From the archives


News and Views

Mid-ocean ridges: Widening the goal-posts

John Maclennan


Oceanic crust forms through the addition of volcanic rock to mid-ocean ridges. Widely dispersed, young lavas observed at an ultraslow-spreading ridge provide impetus for the redevelopment of models of oceanic magmatism.

Volcanology: Carbon below the sea floor

David Goldberg


Magma from the mantle meets the ocean at seafloor spreading centres. At young rifts, basalt sills may heat overlying sediments and induce natural carbon release; basalt flows elsewhere may offer secure reservoirs for sequestration of anthropogenic carbon.


In the press

Volcano mix-up

Axel Bojanowski


Deep sea vent diversity

Alexandra Witze




The role of magma injection in localizing black-smoker activity

William S. D. Wilcock, Emilie E. E. Hooft, Douglas R. Toomey, Paul R. McGill, Andrew H. Barclay, Debra S. Stakes & Tony M. Ramirez


The mechanisms for localization of black-smoker systems at mid-ocean ridges remain to be fully understood. Seismic data for a segment of the Juan de Fuca ridge with long-lived black-smoker vents reveal ongoing magma recharge into the crustal magma chamber, thereby providing an explanation for the localization.

Stress transfer between thirteen successive dyke intrusions in Ethiopia

Ian J. Hamling, Tim J. Wright, Eric Calais, Laura Bennati & Elias Lewi


Large earthquakes are known to trigger subsequent earthquakes in nearby regions, but similar triggering has not been confirmed for volcanic hazards. Analysis of the progressive deformation associated with 13 volcanic dykes intruded in Ethiopia between 2005 and 2009 indicates that magmatic intrusions can help to trigger subsequent intrusions.

Carbon release by off-axis magmatism in a young sedimented spreading centre

Daniel Lizarralde, S. Adam Soule, Jeff S. Seewald & Giora Proskurowski


Continental rifting creates narrow ocean basins, where coastal ocean upwelling and enhanced silicate weathering remove carbon dioxide from the atmosphere. Evidence from seismic data, sonar backscatter and seafloor images, and geochemical water analyses suggest that in young sedimented rifts, active magmatism occurs in a broader region than appreciated and releases carbon from the sediments.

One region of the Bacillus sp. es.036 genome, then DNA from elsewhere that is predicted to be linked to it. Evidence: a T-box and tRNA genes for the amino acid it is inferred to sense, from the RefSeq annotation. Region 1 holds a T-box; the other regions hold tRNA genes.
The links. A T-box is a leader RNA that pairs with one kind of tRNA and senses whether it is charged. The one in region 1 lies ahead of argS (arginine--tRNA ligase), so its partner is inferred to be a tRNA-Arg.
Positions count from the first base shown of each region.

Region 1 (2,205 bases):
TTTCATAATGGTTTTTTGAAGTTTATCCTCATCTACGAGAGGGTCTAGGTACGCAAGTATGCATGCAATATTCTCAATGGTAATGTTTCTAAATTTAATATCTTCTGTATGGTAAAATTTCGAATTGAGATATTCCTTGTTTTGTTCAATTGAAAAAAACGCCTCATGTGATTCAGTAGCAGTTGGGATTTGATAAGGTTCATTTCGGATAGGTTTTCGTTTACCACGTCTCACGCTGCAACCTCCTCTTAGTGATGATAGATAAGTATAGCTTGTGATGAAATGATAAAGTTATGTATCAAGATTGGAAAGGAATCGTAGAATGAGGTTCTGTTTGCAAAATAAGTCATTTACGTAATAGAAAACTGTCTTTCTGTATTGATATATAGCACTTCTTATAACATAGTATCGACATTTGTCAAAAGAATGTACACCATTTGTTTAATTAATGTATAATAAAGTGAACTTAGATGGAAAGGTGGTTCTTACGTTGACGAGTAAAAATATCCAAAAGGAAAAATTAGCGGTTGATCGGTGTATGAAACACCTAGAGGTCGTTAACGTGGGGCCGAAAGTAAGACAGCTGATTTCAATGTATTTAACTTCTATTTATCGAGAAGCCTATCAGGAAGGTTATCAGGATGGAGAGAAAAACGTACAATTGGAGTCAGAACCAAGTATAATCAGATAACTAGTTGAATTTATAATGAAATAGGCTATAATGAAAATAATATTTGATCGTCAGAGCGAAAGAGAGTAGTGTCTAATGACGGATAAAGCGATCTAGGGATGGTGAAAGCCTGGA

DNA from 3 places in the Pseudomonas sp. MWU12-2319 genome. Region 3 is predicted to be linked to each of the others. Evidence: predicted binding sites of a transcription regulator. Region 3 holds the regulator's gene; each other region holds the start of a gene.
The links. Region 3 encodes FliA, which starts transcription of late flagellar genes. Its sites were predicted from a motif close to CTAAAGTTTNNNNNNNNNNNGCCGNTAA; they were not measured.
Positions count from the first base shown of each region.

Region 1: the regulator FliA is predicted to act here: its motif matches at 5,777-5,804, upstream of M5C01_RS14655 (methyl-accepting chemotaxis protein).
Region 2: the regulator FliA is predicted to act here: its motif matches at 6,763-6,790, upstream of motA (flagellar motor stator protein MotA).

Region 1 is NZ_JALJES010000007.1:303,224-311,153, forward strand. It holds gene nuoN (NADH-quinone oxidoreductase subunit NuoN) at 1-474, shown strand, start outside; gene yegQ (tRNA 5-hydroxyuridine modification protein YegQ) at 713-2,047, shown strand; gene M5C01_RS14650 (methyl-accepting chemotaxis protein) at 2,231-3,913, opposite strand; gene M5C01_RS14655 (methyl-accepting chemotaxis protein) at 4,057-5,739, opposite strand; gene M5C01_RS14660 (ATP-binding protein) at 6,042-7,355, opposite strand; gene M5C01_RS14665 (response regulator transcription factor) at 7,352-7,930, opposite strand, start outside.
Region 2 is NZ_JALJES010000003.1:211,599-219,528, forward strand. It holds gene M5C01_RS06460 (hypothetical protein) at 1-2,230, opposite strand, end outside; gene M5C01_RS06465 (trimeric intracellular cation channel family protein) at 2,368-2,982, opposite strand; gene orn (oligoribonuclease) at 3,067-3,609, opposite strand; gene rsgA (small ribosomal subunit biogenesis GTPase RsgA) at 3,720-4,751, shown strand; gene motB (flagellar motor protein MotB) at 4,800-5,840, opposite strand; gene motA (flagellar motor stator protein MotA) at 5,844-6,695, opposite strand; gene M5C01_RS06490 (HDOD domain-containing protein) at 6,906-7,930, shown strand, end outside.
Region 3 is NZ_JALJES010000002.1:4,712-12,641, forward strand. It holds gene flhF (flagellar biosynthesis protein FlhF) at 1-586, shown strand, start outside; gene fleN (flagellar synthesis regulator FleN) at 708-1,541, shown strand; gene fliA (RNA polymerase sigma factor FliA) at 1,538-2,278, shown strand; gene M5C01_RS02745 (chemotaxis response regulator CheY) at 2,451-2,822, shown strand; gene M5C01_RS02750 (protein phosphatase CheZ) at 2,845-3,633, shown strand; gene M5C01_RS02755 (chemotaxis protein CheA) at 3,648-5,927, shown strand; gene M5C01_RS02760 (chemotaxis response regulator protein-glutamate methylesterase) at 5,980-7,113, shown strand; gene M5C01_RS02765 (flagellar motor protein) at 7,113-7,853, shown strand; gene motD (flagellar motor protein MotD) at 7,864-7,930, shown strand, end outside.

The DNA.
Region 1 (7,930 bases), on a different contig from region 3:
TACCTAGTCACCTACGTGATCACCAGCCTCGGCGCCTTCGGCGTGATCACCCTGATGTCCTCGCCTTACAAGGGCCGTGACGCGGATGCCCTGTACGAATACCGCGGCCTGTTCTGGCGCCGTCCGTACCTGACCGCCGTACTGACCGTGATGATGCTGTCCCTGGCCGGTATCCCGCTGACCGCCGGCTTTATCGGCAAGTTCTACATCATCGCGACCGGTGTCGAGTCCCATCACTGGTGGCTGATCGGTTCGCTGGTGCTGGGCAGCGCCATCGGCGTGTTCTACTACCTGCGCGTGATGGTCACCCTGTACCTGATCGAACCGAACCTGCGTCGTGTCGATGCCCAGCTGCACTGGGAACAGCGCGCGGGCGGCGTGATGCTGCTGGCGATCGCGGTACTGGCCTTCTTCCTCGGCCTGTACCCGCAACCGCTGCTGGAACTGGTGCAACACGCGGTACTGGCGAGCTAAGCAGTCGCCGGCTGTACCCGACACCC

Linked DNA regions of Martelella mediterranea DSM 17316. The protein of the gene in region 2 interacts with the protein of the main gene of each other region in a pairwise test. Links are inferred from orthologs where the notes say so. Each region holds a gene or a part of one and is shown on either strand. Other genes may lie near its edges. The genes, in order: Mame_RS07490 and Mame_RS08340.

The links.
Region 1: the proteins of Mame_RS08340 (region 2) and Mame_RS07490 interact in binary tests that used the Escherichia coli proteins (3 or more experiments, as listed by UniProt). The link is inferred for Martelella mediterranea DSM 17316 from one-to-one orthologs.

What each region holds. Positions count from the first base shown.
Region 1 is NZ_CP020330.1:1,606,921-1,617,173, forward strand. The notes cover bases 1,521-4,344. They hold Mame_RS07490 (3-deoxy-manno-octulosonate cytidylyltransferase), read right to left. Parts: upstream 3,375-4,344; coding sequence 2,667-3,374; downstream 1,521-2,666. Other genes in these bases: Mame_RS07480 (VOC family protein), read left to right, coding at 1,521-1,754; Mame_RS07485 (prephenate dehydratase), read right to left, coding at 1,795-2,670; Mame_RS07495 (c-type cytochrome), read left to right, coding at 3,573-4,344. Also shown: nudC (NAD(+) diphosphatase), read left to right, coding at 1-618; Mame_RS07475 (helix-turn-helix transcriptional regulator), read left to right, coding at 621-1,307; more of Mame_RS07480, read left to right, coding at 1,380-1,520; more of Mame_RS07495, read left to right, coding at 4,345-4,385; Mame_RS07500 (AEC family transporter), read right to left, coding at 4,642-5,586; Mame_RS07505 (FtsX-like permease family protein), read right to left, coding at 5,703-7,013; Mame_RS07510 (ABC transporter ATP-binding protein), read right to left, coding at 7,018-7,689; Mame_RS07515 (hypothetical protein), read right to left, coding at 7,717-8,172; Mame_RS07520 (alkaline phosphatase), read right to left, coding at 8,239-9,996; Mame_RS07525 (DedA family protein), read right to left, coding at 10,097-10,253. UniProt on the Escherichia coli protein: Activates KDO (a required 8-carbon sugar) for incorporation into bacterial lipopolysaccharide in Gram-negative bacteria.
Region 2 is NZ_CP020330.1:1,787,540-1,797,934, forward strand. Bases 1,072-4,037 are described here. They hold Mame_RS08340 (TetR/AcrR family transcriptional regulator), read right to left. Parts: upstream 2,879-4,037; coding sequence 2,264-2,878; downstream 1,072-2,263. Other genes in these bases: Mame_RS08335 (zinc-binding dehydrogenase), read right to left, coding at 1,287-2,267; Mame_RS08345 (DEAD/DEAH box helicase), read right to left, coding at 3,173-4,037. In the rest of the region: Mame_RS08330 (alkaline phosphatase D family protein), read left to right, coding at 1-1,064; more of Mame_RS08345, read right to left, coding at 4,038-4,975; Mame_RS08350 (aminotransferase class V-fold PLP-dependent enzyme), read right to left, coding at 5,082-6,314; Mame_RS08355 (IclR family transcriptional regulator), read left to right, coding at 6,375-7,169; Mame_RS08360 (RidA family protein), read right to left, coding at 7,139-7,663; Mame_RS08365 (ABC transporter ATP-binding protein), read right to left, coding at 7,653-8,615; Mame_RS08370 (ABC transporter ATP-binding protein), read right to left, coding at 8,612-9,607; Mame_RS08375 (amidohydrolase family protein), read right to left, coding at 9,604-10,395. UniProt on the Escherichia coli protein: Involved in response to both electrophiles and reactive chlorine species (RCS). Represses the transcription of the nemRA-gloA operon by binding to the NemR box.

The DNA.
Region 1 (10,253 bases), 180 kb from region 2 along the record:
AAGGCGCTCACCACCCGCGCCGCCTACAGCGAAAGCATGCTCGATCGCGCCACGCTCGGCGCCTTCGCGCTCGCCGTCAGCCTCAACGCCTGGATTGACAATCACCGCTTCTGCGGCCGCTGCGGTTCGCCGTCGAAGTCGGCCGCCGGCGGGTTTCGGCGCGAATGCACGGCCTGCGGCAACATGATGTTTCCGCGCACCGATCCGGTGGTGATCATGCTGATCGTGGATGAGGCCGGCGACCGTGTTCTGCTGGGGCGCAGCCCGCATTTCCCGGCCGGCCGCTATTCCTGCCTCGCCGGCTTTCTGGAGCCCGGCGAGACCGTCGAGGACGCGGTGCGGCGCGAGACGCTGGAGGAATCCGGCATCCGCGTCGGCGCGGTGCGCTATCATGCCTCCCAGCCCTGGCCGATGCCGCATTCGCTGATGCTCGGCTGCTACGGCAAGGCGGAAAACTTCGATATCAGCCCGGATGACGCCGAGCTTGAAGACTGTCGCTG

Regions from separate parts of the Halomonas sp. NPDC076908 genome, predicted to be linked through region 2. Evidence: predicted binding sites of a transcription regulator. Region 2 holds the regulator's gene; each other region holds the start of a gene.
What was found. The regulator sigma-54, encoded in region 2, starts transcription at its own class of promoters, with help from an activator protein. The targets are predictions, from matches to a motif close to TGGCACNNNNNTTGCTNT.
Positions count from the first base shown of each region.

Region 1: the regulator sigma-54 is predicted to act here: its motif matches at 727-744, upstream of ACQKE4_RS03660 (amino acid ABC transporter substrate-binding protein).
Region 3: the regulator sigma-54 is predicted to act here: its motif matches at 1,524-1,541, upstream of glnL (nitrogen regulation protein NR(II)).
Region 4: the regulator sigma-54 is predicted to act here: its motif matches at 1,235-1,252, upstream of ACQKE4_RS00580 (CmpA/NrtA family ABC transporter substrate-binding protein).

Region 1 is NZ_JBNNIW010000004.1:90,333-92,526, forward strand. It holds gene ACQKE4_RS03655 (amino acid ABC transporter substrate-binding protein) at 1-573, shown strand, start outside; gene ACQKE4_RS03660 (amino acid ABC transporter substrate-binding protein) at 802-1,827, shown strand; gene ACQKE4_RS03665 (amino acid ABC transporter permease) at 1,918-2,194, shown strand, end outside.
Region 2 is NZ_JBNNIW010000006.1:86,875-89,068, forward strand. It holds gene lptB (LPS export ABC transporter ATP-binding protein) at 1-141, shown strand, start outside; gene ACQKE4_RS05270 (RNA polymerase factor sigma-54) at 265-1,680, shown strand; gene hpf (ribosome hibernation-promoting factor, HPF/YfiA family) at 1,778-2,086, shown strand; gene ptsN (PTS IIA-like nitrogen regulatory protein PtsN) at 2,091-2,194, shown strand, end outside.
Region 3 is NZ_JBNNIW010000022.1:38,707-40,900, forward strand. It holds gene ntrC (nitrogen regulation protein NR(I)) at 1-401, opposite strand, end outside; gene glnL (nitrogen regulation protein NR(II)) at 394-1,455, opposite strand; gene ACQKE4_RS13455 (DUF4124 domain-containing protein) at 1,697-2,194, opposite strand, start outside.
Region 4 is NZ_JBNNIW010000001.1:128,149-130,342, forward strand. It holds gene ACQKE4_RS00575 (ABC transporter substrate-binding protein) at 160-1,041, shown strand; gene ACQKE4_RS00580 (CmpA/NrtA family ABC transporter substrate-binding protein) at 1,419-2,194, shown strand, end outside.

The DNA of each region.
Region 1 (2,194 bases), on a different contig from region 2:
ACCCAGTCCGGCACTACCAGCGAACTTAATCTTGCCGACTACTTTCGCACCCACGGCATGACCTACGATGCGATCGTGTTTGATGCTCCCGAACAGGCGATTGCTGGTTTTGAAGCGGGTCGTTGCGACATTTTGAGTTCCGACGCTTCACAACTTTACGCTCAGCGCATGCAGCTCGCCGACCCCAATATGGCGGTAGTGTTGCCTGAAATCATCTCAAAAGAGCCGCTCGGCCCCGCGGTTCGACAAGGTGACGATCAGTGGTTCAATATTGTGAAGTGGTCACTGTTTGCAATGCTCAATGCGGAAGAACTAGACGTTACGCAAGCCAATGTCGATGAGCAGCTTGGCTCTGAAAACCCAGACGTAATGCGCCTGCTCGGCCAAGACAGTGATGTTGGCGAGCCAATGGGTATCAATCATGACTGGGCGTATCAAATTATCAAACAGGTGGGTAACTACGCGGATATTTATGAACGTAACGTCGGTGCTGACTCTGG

The protracted development of the continent-ocean transition in Afar

Ian D. Bastow & Derek Keir


The timing and style of magmatism and extension during the final stages of continental breakup are uncertain. Analysis of ongoing rifting processes in Ethiopia reveals that after a protracted period of extension by magma intrusion, late-stage breakup is characterized by a final phase of plate stretching and voluminous basalt extrusion.



Young off-axis volcanism along the ultraslow-spreading Southwest Indian Ridge

Jared J. Standish & Kenneth W. W. Sims


Mid-ocean ridges grow through tectonic and volcanic processes. Uranium-series dating of volcanic rocks at the ultraslow-spreading Southwest Indian Ridge reveals widely dispersed, young, off-axis volcanism that is spatially coincident with fault surfaces. Faults may therefore provide a mechanism for the wide dispersal of magma at ultraslow-spreading ridges.

Broad accommodation of rift-related extension recorded by dyke intrusion in Saudi Arabia

John S. Pallister, Wendy A. McCausland, Sigurjón Jónsson, Zhong Lu, Hani M. Zahran, Salah El Hadidy, Abdallah Aburukbah, Ian C. F. Stewart, Paul R. Lundgren, Randal A. White & Mohammed R. H. Moufti


Volcanic fields at the eastern margin of the Red Sea rift were regarded as seismically quiet until a swarm of 30,000 earthquakes struck in 2009. Geological analyses reveal the intrusion of a volcanic dyke and indicate that rift-related extension is spread over a broad region far from the rift axis.